Asha and Jago get to know each other and discover a mutual passion which is only overshadowed by Jago's knowledge of his reason for being in her life in the first place and Asha's bizarre blackouts. In those episodes, she revisits the `60's and the lives of Laura and Tommy, two young lovers whose lives were cut tragically short. What does Tommy and Laura's love story have to do with Jago and Asha? Will Jago be able to continue to aid his brothers in the quest to enact revenge? And how will Asha react when she discovers who Jago truly is and why he's so interested in her? You're just going to have to pick up a copy of this charmingly thrilling story to find out.
Deborah MacGillivray won me over with the first book in this fun-filled series, THE INVASION OF FALGANNON ISLE so that I couldn't wait for the next book to be released. I'm so happy to tell you the wait is well worth it! Take a throwback town, a jukebox with a mind of it's own, a community full of unforgettable characters, a fat cat with no name, a tragic love story intermingled with a present day story and you have the makings for a book that you won't want to put down. I fell in love with the characters in this story and wanted a happy ending for each of them. Ms. MacGillivray's storylines do more than give you an escape from reality, they allow you to dream of a world where happily-ever-afters are possible and love conquers all. Beautifully done!
Be sure to keep an eye out for the third book in the SISTERS Of COLFORD HALL series - A WOLF IN WOLF'S CLOTHING. This one will have Trevelyn Mershan and Raven Montgomerie's story. Trust me, after the little bit I read about them in this book, you aren't going to want to miss their story.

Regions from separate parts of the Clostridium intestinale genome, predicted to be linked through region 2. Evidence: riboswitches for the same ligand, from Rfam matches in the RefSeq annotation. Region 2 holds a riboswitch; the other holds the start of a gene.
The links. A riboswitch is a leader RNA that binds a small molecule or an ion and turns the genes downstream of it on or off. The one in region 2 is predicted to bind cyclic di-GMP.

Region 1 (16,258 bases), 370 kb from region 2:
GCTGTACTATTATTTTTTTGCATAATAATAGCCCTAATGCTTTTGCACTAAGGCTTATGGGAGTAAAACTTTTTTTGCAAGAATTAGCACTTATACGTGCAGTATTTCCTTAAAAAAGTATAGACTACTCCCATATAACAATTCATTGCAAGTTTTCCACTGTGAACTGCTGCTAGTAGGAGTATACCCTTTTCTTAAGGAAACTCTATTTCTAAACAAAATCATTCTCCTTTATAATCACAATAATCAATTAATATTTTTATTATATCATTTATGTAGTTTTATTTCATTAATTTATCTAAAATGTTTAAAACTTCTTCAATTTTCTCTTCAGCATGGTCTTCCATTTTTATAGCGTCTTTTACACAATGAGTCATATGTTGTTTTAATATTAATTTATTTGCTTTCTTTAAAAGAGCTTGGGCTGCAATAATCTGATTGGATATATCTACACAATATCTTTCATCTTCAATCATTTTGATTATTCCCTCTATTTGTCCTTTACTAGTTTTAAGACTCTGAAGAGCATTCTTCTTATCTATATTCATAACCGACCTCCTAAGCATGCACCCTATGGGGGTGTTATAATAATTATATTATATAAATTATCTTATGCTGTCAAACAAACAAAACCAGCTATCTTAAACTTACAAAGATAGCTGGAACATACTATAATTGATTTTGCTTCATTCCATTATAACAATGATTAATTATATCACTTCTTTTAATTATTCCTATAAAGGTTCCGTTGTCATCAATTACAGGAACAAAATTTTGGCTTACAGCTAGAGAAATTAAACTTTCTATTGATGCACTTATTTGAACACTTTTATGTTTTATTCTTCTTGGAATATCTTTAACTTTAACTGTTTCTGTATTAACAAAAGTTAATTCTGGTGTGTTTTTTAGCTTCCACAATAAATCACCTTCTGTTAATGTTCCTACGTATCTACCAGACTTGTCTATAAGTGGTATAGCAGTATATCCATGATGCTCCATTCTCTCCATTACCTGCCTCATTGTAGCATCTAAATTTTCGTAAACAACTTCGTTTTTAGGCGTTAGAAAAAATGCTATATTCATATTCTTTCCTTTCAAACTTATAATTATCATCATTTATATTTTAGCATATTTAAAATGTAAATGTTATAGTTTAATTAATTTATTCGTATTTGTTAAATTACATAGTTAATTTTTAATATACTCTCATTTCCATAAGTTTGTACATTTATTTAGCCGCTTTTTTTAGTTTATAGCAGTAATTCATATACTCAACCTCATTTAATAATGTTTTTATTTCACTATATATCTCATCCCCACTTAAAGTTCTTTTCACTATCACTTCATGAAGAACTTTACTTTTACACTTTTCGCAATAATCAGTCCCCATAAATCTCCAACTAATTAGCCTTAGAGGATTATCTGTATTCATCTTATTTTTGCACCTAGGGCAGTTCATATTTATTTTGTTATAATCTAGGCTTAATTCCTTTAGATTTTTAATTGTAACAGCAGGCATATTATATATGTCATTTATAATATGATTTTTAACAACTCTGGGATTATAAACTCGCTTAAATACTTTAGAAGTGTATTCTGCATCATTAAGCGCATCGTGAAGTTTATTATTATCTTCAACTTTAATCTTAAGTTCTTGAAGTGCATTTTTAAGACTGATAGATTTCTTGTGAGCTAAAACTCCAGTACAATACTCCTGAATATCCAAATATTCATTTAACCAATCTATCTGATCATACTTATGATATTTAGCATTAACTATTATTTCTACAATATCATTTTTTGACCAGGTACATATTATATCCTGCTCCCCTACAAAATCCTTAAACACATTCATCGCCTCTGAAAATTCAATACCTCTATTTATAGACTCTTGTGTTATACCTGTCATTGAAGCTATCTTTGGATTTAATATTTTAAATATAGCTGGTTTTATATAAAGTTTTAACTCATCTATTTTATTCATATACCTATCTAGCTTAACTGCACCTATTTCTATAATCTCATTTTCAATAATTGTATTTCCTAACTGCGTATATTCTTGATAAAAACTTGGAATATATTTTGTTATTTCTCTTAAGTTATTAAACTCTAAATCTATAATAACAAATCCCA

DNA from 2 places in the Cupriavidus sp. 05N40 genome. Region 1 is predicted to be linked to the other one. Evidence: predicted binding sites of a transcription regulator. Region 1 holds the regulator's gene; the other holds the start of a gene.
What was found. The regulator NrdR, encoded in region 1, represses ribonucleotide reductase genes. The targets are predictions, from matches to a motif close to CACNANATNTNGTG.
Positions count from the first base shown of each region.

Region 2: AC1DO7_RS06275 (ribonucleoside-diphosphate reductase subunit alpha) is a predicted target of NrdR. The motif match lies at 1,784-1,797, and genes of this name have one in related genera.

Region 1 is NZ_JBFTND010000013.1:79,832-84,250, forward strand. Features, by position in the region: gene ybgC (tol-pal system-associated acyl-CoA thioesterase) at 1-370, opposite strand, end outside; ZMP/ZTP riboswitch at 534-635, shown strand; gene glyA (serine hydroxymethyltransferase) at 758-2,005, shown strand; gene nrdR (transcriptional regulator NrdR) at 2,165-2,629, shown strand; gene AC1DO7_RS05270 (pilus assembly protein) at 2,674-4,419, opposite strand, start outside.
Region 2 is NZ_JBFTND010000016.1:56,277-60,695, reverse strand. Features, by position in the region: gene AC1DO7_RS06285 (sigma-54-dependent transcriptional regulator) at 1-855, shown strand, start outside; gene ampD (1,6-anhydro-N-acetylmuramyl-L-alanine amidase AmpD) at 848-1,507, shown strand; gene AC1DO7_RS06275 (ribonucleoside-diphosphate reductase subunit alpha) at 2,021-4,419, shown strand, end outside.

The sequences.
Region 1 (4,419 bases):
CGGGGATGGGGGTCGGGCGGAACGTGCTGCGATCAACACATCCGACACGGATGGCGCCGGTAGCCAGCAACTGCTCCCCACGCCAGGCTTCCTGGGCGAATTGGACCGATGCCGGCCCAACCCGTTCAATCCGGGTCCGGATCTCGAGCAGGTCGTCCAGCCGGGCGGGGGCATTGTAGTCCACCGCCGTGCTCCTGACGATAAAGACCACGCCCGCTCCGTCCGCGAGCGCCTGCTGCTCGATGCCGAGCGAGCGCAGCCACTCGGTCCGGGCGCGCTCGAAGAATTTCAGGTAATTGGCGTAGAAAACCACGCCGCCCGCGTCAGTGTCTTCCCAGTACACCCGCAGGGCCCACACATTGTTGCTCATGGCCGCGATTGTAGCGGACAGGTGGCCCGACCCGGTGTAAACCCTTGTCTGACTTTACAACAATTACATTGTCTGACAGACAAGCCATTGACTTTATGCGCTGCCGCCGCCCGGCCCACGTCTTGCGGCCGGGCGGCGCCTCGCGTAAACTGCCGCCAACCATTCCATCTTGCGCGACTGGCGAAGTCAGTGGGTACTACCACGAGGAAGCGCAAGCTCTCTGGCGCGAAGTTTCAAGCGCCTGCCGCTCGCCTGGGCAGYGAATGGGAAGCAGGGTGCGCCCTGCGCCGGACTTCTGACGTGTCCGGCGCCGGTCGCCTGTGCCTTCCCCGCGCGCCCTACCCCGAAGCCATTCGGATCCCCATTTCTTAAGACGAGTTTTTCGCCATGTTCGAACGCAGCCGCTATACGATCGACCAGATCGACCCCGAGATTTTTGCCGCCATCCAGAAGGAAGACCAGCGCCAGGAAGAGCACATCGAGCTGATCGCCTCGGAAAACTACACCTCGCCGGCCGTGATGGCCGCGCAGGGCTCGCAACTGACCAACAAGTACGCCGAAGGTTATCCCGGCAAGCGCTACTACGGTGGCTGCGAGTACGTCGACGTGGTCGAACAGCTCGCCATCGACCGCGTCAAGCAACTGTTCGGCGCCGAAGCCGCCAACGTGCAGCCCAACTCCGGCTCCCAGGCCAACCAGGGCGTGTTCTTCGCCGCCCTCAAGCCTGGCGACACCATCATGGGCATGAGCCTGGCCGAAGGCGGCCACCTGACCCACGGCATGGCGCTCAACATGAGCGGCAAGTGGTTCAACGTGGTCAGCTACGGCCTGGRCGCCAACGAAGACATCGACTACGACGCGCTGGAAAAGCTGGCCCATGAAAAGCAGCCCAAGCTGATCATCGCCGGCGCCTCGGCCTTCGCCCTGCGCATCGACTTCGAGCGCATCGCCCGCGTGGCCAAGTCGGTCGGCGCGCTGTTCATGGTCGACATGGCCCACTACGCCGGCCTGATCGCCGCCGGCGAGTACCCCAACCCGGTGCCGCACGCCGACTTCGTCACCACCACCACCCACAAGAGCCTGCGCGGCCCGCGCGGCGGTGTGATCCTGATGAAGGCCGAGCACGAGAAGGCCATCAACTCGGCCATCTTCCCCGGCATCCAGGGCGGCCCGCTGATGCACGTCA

Chrissy Dionne (courtesy of Romance Junkies)
0 of 1 people found the following review helpful
4.0 out of 5 stars A good easy read - with twists and turns,
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This review is from: Riding the Thunder (The Sisters of Colford Hall, Book 2) (Kindle Edition)
I really enjoyed reading this book, its not my usual read but found the running back ground story merging with the current an interesting twist. Good strong characters too, enabling easy compassion towards them throughout. Would recommend.
1 of 3 people found the following review helpful
5.0 out of 5 stars Deborah MacGillivray is a supurb story teller!,
Jago Mershan comes to town to do mischief to Asha Montgomerie's business as part of a family plot to destroy the Montgomeries as their father was destroyed by Ahsa's grandfather. One look at Asha, however, and he has a change of heart. Asha Montgomerie is a young woman who takes care of her own--namely the people who live and work in her tiny community. Rather reclusive when it comes to men, keeping herself to herself is no longer an option when Jago Mershan walks through the door of her café, The Windmill. The instant attraction between the pair gives rise to much speculation by the locals, a comical crew of folks--signature characters that enhance Ms. MacGillivray's work--whose antics keep the reader entertained. Not to mention the juke box that plays oldies from 1964 over and over again. It seems The Windmill has a pair of ghostly lovers who 'hang out' in their favorite booth on occasion. And there is, of course, a nameless cat--a stray who adopted Jago, though the man refutes ownership until the cat gets under his skin. A story by Ms. MacGillivray without a cat is not complete. Ms MacGillivray has once again proven her prolific and undeniable talent as a story teller. Brava! This is the 2nd installment of the Sisters of Colford Hall Series! Can't wait for the next book!